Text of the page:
Graphic Novel Review: Captain America: Living Legend
PUBLISHED: 10:38 25 February 2014 | UPDATED: 10:38 25 February 2014
Cap comes face-to-face with an alien menace with its origins in the Cold War
The sliding timescale of Marvel history, which establishes the formation of the Fantastic Four as around 11 years ago, means the length of time Steve Rogers spent frozen in ice from the end of WWII has grown exponentially larger.
So whereas chronologically he made his return to the modern world in Avengers issue 4 (cover dated March 1964) at the peak of the Cold War, nowadays he can be considered to have been operational for about a decade, putting his resurrection in the midst of George W Bush’s presidency.
That’s not necessarily a bad thing, as it opens the door to a whole range of new stories for the character, something writer Andy Diggle celebrates in this mini-series exploring the legacy of the Soviet Union and its attempts to win the Space Race.
In the dying days of the Second World War, Cap joins forces with a squad of Russians to take out a Nazi fortress, in the process saving the life of ruthless and idealistic soldier Volkov.
Flash forwards to the 1960s, and Cosmonaut Volkov is set to become the first man to land on the Moon, until something goes drastically wrong when he orbits the satellite’s hitherto unexplored dark side…
In the present day, Cap witnesses the destruction of a space station experimenting with new forms of energy, and reveals a link to the long-lost Volkov. How is the Cosmonaut still alive decades after his original space mission, and why have the Russians been keeping him prisoner since 1968?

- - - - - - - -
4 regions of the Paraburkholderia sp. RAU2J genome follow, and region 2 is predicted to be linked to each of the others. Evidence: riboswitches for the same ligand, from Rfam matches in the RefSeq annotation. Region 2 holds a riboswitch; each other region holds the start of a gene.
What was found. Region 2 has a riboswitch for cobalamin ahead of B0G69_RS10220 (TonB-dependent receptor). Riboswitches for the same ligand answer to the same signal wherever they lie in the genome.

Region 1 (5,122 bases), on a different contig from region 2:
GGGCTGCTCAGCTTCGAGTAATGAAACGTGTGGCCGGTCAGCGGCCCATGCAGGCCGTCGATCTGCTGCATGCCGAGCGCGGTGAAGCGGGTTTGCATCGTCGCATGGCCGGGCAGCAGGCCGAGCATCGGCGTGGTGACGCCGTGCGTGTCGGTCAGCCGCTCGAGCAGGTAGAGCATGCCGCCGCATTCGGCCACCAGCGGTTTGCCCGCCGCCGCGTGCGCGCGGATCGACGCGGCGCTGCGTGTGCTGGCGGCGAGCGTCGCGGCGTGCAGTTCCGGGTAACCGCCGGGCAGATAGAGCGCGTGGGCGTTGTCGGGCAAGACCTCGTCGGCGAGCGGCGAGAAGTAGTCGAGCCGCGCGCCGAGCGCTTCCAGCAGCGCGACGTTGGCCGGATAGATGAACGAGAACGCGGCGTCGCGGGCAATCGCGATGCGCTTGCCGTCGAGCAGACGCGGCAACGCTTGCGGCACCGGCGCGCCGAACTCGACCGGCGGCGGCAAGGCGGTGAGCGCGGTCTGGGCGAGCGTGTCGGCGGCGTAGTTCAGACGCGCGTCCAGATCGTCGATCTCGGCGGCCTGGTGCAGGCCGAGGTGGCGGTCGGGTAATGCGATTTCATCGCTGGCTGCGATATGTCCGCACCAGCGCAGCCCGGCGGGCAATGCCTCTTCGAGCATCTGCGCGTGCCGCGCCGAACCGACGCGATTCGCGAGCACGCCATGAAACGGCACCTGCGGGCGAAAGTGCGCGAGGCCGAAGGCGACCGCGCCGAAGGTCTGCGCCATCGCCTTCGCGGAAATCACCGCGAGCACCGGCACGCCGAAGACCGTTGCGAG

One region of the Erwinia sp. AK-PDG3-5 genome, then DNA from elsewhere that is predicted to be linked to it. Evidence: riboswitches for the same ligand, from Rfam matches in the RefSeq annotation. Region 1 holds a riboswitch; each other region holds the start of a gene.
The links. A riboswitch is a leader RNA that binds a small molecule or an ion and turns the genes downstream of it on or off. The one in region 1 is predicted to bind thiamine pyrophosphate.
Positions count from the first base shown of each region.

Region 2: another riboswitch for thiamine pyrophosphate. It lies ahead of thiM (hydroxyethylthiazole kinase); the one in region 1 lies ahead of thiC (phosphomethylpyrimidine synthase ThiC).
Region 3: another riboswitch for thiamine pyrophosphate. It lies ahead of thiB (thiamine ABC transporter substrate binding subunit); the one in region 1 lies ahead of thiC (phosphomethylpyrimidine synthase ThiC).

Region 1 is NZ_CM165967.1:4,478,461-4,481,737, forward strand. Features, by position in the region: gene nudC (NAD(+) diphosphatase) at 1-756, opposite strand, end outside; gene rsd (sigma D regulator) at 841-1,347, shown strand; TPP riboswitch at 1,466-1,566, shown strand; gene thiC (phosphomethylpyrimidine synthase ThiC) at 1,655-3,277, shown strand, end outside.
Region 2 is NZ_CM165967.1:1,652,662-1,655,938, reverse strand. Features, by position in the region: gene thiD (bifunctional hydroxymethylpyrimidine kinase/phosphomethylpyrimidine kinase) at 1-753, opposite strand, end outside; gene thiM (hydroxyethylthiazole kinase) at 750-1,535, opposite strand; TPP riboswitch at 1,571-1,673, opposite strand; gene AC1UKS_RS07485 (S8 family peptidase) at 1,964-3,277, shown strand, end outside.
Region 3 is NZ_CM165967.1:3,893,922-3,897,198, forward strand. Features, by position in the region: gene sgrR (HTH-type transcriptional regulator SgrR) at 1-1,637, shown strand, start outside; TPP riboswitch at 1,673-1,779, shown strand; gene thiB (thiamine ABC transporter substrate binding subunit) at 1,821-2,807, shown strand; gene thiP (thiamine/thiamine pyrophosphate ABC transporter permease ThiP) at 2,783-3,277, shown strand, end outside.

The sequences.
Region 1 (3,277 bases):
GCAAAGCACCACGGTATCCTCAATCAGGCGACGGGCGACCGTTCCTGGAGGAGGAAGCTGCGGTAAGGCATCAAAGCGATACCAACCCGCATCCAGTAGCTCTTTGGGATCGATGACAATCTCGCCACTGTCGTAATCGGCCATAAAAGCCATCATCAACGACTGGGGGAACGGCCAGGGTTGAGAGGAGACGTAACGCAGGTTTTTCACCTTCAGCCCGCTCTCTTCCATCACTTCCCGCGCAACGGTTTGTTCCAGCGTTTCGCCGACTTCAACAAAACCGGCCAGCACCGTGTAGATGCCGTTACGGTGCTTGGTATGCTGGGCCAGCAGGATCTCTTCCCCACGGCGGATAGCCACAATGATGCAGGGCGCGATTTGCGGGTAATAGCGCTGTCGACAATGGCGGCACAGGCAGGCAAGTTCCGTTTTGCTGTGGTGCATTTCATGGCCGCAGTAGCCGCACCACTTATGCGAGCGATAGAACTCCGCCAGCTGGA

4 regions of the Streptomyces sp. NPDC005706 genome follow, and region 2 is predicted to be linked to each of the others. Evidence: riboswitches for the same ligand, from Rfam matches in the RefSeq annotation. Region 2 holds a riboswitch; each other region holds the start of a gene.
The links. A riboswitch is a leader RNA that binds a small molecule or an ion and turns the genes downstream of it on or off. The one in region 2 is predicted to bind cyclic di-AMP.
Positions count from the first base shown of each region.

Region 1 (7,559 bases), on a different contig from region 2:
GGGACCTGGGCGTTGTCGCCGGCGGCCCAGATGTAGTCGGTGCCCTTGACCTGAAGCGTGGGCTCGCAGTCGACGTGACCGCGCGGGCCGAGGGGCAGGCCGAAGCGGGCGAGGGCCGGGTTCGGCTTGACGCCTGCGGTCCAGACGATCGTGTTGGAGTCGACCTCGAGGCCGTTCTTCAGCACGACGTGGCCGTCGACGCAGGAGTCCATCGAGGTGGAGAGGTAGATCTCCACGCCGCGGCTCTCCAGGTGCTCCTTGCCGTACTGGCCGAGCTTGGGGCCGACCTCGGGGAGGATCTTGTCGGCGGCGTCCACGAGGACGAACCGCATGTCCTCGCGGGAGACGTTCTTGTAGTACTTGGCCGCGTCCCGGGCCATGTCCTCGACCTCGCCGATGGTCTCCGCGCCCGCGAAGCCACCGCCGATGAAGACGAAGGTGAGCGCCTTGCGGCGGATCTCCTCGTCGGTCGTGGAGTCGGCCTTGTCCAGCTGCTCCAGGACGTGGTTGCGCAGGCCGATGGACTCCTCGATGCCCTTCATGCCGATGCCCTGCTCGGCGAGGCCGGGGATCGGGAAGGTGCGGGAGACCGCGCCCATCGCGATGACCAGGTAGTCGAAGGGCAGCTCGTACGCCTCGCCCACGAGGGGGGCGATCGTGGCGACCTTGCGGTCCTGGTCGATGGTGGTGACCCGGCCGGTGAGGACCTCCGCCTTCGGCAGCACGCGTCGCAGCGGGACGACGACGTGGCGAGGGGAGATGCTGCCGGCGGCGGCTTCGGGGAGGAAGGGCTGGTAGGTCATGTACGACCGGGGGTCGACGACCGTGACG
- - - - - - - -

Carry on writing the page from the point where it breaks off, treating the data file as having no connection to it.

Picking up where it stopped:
The sentinel of liberty must forge an uneasy alliance between East and West for the sake of the entire planet, as the truth behind Volkov’s transformation is revealed at last…
Despite losing celebrated artist Adi Granov after the first chapter, the quality of artwork doesn’t suffer at the hands of replacement Agustin Allessio, with both creators crafting a chilling tale of alien infiltration which owes much to John Carpenter’s classic The Thing.
There has been an increasing trend for Captain America stories of late to bridge different time zones, drawing on his experiences during the Second World War to shape his present day activities, something this story taps into while also recognising the socio-political changes which occurred during his time in suspended animation.
A self-contained adventure tinged with science-fiction horror and cross-cultural conflict, and a worthy release to celebrate Cap’s return to our cinema screens next month.
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